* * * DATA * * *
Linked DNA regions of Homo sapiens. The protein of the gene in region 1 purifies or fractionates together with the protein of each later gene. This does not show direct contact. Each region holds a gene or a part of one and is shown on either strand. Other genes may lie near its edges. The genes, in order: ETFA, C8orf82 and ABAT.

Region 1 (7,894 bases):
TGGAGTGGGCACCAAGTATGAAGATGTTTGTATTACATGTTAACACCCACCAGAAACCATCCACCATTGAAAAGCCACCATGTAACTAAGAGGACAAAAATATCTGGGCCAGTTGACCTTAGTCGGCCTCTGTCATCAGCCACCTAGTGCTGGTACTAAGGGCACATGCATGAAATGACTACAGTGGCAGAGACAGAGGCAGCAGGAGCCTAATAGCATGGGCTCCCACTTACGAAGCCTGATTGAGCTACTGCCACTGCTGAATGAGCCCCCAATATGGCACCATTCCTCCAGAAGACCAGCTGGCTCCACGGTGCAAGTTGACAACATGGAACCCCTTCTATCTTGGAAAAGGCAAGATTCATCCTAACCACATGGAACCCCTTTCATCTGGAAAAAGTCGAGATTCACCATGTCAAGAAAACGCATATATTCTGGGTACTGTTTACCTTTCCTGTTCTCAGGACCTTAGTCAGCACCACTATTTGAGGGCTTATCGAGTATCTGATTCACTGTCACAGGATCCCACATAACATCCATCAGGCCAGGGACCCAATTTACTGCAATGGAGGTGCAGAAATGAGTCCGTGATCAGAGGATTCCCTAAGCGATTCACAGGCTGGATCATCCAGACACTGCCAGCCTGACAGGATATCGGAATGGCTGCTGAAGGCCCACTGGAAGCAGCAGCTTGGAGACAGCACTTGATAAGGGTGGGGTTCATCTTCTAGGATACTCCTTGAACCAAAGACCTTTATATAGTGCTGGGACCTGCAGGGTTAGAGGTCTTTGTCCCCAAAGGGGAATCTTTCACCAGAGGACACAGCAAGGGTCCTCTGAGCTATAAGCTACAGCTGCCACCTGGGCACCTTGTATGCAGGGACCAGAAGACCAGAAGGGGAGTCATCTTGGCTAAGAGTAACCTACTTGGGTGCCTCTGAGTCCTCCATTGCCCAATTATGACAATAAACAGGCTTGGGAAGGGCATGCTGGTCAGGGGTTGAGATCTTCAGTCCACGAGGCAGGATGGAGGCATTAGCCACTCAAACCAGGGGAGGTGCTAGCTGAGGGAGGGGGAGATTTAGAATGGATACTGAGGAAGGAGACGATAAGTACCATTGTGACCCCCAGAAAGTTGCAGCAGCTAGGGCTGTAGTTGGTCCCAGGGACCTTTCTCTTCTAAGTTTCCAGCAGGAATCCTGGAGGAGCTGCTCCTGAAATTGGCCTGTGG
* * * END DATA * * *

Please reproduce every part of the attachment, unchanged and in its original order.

Linked DNA regions of Homo sapiens. The protein of the gene in region 1 purifies or fractionates together with the protein of each later gene. This does not show direct contact. Each region holds a gene or a part of one and is shown on either strand. Other genes may lie near its edges. The genes, in order: ETFA, C8orf82 and ABAT.

Region 1 (7,894 bases):
TGGAGTGGGCACCAAGTATGAAGATGTTTGTATTACATGTTAACACCCACCAGAAACCATCCACCATTGAAAAGCCACCATGTAACTAAGAGGACAAAAATATCTGGGCCAGTTGACCTTAGTCGGCCTCTGTCATCAGCCACCTAGTGCTGGTACTAAGGGCACATGCATGAAATGACTACAGTGGCAGAGACAGAGGCAGCAGGAGCCTAATAGCATGGGCTCCCACTTACGAAGCCTGATTGAGCTACTGCCACTGCTGAATGAGCCCCCAATATGGCACCATTCCTCCAGAAGACCAGCTGGCTCCACGGTGCAAGTTGACAACATGGAACCCCTTCTATCTTGGAAAAGGCAAGATTCATCCTAACCACATGGAACCCCTTTCATCTGGAAAAAGTCGAGATTCACCATGTCAAGAAAACGCATATATTCTGGGTACTGTTTACCTTTCCTGTTCTCAGGACCTTAGTCAGCACCACTATTTGAGGGCTTATCGAGTATCTGATTCACTGTCACAGGATCCCACATAACATCCATCAGGCCAGGGACCCAATTTACTGCAATGGAGGTGCAGAAATGAGTCCGTGATCAGAGGATTCCCTAAGCGATTCACAGGCTGGATCATCCAGACACTGCCAGCCTGACAGGATATCGGAATGGCTGCTGAAGGCCCACTGGAAGCAGCAGCTTGGAGACAGCACTTGATAAGGGTGGGGTTCATCTTCTAGGATACTCCTTGAACCAAAGACCTTTATATAGTGCTGGGACCTGCAGGGTTAGAGGTCTTTGTCCCCAAAGGGGAATCTTTCACCAGAGGACACAGCAAGGGTCCTCTGAGCTATAAGCTACAGCTGCCACCTGGGCACCTTGTATGCAGGGACCAGAAGACCAGAAGGGGAGTCATCTTGGCTAAGAGTAACCTACTTGGGTGCCTCTGAGTCCTCCATTGCCCAATTATGACAATAAACAGGCTTGGGAAGGGCATGCTGGTCAGGGGTTGAGATCTTCAGTCCACGAGGCAGGATGGAGGCATTAGCCACTCAAACCAGGGGAGGTGCTAGCTGAGGGAGGGGGAGATTTAGAATGGATACTGAGGAAGGAGACGATAAGTACCATTGTGACCCCCAGAAAGTTGCAGCAGCTAGGGCTGTAGTTGGTCCCAGGGACCTTTCTCTTCTAAGTTTCCAGCAGGAATCCTGGAGGAGCTGCTCCTGAAATTGGCCTGTGG